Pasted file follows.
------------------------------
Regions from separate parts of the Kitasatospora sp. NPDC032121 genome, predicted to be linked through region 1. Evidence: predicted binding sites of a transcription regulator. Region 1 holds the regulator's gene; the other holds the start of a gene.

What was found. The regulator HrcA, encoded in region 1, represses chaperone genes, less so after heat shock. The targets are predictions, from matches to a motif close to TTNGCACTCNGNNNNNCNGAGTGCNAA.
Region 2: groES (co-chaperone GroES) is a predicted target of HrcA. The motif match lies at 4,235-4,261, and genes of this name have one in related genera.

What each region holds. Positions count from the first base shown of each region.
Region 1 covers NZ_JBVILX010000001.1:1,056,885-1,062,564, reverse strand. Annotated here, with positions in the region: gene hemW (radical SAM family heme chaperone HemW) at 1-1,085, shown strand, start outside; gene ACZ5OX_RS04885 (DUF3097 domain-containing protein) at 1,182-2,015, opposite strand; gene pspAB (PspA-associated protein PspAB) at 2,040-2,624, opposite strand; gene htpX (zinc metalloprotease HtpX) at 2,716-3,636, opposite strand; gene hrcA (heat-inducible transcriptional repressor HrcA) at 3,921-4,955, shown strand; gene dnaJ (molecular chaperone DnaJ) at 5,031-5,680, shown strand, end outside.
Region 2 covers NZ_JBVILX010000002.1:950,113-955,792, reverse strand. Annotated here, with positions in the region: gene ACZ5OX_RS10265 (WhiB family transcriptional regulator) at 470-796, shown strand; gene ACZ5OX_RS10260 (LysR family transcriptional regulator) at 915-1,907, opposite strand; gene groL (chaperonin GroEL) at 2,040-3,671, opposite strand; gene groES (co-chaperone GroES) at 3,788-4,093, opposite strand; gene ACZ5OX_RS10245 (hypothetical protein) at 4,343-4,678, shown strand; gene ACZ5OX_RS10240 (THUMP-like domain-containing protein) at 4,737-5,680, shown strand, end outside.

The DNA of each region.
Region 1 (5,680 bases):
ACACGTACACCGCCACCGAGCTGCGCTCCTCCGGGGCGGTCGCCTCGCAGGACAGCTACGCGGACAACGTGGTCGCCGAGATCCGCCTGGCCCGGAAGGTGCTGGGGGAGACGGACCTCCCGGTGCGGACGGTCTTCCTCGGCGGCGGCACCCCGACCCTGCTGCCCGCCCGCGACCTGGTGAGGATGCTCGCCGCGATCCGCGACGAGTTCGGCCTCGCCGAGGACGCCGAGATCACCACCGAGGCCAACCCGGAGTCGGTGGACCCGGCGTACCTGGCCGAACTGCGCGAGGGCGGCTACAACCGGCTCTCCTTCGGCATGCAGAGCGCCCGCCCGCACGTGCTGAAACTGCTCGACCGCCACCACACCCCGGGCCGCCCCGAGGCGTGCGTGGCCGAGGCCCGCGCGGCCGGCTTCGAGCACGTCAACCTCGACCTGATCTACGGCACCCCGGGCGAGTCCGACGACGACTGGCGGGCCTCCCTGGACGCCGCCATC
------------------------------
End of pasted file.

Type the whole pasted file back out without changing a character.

Regions from separate parts of the Kitasatospora sp. NPDC032121 genome, predicted to be linked through region 1. Evidence: predicted binding sites of a transcription regulator. Region 1 holds the regulator's gene; the other holds the start of a gene.

What was found. The regulator HrcA, encoded in region 1, represses chaperone genes, less so after heat shock. The targets are predictions, from matches to a motif close to TTNGCACTCNGNNNNNCNGAGTGCNAA.
Region 2: groES (co-chaperone GroES) is a predicted target of HrcA. The motif match lies at 4,235-4,261, and genes of this name have one in related genera.

What each region holds. Positions count from the first base shown of each region.
Region 1 covers NZ_JBVILX010000001.1:1,056,885-1,062,564, reverse strand. Annotated here, with positions in the region: gene hemW (radical SAM family heme chaperone HemW) at 1-1,085, shown strand, start outside; gene ACZ5OX_RS04885 (DUF3097 domain-containing protein) at 1,182-2,015, opposite strand; gene pspAB (PspA-associated protein PspAB) at 2,040-2,624, opposite strand; gene htpX (zinc metalloprotease HtpX) at 2,716-3,636, opposite strand; gene hrcA (heat-inducible transcriptional repressor HrcA) at 3,921-4,955, shown strand; gene dnaJ (molecular chaperone DnaJ) at 5,031-5,680, shown strand, end outside.
Region 2 covers NZ_JBVILX010000002.1:950,113-955,792, reverse strand. Annotated here, with positions in the region: gene ACZ5OX_RS10265 (WhiB family transcriptional regulator) at 470-796, shown strand; gene ACZ5OX_RS10260 (LysR family transcriptional regulator) at 915-1,907, opposite strand; gene groL (chaperonin GroEL) at 2,040-3,671, opposite strand; gene groES (co-chaperone GroES) at 3,788-4,093, opposite strand; gene ACZ5OX_RS10245 (hypothetical protein) at 4,343-4,678, shown strand; gene ACZ5OX_RS10240 (THUMP-like domain-containing protein) at 4,737-5,680, shown strand, end outside.

The DNA of each region.
Region 1 (5,680 bases):
ACACGTACACCGCCACCGAGCTGCGCTCCTCCGGGGCGGTCGCCTCGCAGGACAGCTACGCGGACAACGTGGTCGCCGAGATCCGCCTGGCCCGGAAGGTGCTGGGGGAGACGGACCTCCCGGTGCGGACGGTCTTCCTCGGCGGCGGCACCCCGACCCTGCTGCCCGCCCGCGACCTGGTGAGGATGCTCGCCGCGATCCGCGACGAGTTCGGCCTCGCCGAGGACGCCGAGATCACCACCGAGGCCAACCCGGAGTCGGTGGACCCGGCGTACCTGGCCGAACTGCGCGAGGGCGGCTACAACCGGCTCTCCTTCGGCATGCAGAGCGCCCGCCCGCACGTGCTGAAACTGCTCGACCGCCACCACACCCCGGGCCGCCCCGAGGCGTGCGTGGCCGAGGCCCGCGCGGCCGGCTTCGAGCACGTCAACCTCGACCTGATCTACGGCACCCCGGGCGAGTCCGACGACGACTGGCGGGCCTCCCTGGACGCCGCCATC